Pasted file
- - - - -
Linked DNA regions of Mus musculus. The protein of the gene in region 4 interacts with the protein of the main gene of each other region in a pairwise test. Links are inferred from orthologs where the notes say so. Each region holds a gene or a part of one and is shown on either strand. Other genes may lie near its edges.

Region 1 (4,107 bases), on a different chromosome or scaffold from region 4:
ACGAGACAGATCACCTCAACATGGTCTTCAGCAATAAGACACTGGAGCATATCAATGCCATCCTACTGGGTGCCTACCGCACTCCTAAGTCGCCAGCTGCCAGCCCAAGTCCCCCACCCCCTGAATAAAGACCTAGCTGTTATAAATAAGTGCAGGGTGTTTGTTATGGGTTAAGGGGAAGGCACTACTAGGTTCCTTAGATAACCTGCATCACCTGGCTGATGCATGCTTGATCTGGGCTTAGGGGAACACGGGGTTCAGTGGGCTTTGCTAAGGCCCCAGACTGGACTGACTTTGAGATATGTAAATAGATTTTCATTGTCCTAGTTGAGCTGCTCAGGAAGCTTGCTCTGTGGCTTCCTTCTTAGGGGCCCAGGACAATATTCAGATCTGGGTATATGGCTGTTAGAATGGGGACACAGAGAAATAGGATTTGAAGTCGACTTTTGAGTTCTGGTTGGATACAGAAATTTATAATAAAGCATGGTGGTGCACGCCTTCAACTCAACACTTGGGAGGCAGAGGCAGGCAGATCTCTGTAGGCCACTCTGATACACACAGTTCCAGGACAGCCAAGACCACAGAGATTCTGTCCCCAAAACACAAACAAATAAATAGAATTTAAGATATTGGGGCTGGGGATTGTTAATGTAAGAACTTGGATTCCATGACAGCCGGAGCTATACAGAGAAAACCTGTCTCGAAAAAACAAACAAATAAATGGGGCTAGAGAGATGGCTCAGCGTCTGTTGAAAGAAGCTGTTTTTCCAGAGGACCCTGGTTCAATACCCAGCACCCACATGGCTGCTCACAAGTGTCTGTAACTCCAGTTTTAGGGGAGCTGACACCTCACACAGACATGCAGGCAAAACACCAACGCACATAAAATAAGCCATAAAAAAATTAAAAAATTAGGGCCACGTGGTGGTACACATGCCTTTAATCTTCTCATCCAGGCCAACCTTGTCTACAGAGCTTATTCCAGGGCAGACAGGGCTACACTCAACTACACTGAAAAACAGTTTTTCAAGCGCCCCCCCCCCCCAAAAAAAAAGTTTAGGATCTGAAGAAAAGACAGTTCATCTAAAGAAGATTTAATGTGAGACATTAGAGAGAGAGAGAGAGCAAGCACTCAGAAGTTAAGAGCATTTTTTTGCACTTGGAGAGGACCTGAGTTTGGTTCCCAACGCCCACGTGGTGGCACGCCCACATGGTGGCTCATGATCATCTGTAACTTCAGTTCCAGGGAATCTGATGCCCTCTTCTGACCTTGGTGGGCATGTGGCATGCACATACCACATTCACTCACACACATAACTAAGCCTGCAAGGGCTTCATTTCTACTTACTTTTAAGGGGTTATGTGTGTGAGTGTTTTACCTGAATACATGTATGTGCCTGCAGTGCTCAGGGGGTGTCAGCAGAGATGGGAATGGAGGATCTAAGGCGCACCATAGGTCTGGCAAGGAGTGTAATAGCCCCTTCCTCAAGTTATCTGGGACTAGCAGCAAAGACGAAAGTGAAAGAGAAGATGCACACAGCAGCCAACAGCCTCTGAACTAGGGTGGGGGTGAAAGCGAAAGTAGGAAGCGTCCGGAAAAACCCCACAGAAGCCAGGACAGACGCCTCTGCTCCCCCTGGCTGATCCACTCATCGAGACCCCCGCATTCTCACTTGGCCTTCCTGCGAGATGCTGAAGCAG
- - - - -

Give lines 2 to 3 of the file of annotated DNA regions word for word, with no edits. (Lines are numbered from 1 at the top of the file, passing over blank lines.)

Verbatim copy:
Region 1 (4,107 bases), on a different chromosome or scaffold from region 4:
ACGAGACAGATCACCTCAACATGGTCTTCAGCAATAAGACACTGGAGCATATCAATGCCATCCTACTGGGTGCCTACCGCACTCCTAAGTCGCCAGCTGCCAGCCCAAGTCCCCCACCCCCTGAATAAAGACCTAGCTGTTATAAATAAGTGCAGGGTGTTTGTTATGGGTTAAGGGGAAGGCACTACTAGGTTCCTTAGATAACCTGCATCACCTGGCTGATGCATGCTTGATCTGGGCTTAGGGGAACACGGGGTTCAGTGGGCTTTGCTAAGGCCCCAGACTGGACTGACTTTGAGATATGTAAATAGATTTTCATTGTCCTAGTTGAGCTGCTCAGGAAGCTTGCTCTGTGGCTTCCTTCTTAGGGGCCCAGGACAATATTCAGATCTGGGTATATGGCTGTTAGAATGGGGACACAGAGAAATAGGATTTGAAGTCGACTTTTGAGTTCTGGTTGGATACAGAAATTTATAATAAAGCATGGTGGTGCACGCCTTCAACTCAACACTTGGGAGGCAGAGGCAGGCAGATCTCTGTAGGCCACTCTGATACACACAGTTCCAGGACAGCCAAGACCACAGAGATTCTGTCCCCAAAACACAAACAAATAAATAGAATTTAAGATATTGGGGCTGGGGATTGTTAATGTAAGAACTTGGATTCCATGACAGCCGGAGCTATACAGAGAAAACCTGTCTCGAAAAAACAAACAAATAAATGGGGCTAGAGAGATGGCTCAGCGTCTGTTGAAAGAAGCTGTTTTTCCAGAGGACCCTGGTTCAATACCCAGCACCCACATGGCTGCTCACAAGTGTCTGTAACTCCAGTTTTAGGGGAGCTGACACCTCACACAGACATGCAGGCAAAACACCAACGCACATAAAATAAGCCATAAAAAAATTAAAAAATTAGGGCCACGTGGTGGTACACATGCCTTTAATCTTCTCATCCAGGCCAACCTTGTCTACAGAGCTTATTCCAGGGCAGACAGGGCTACACTCAACTACACTGAAAAACAGTTTTTCAAGCGCCCCCCCCCCCCAAAAAAAAAGTTTAGGATCTGAAGAAAAGACAGTTCATCTAAAGAAGATTTAATGTGAGACATTAGAGAGAGAGAGAGAGCAAGCACTCAGAAGTTAAGAGCATTTTTTTGCACTTGGAGAGGACCTGAGTTTGGTTCCCAACGCCCACGTGGTGGCACGCCCACATGGTGGCTCATGATCATCTGTAACTTCAGTTCCAGGGAATCTGATGCCCTCTTCTGACCTTGGTGGGCATGTGGCATGCACATACCACATTCACTCACACACATAACTAAGCCTGCAAGGGCTTCATTTCTACTTACTTTTAAGGGGTTATGTGTGTGAGTGTTTTACCTGAATACATGTATGTGCCTGCAGTGCTCAGGGGGTGTCAGCAGAGATGGGAATGGAGGATCTAAGGCGCACCATAGGTCTGGCAAGGAGTGTAATAGCCCCTTCCTCAAGTTATCTGGGACTAGCAGCAAAGACGAAAGTGAAAGAGAAGATGCACACAGCAGCCAACAGCCTCTGAACTAGGGTGGGGGTGAAAGCGAAAGTAGGAAGCGTCCGGAAAAACCCCACAGAAGCCAGGACAGACGCCTCTGCTCCCCCTGGCTGATCCACTCATCGAGACCCCCGCATTCTCACTTGGCCTTCCTGCGAGATGCTGAAGCAG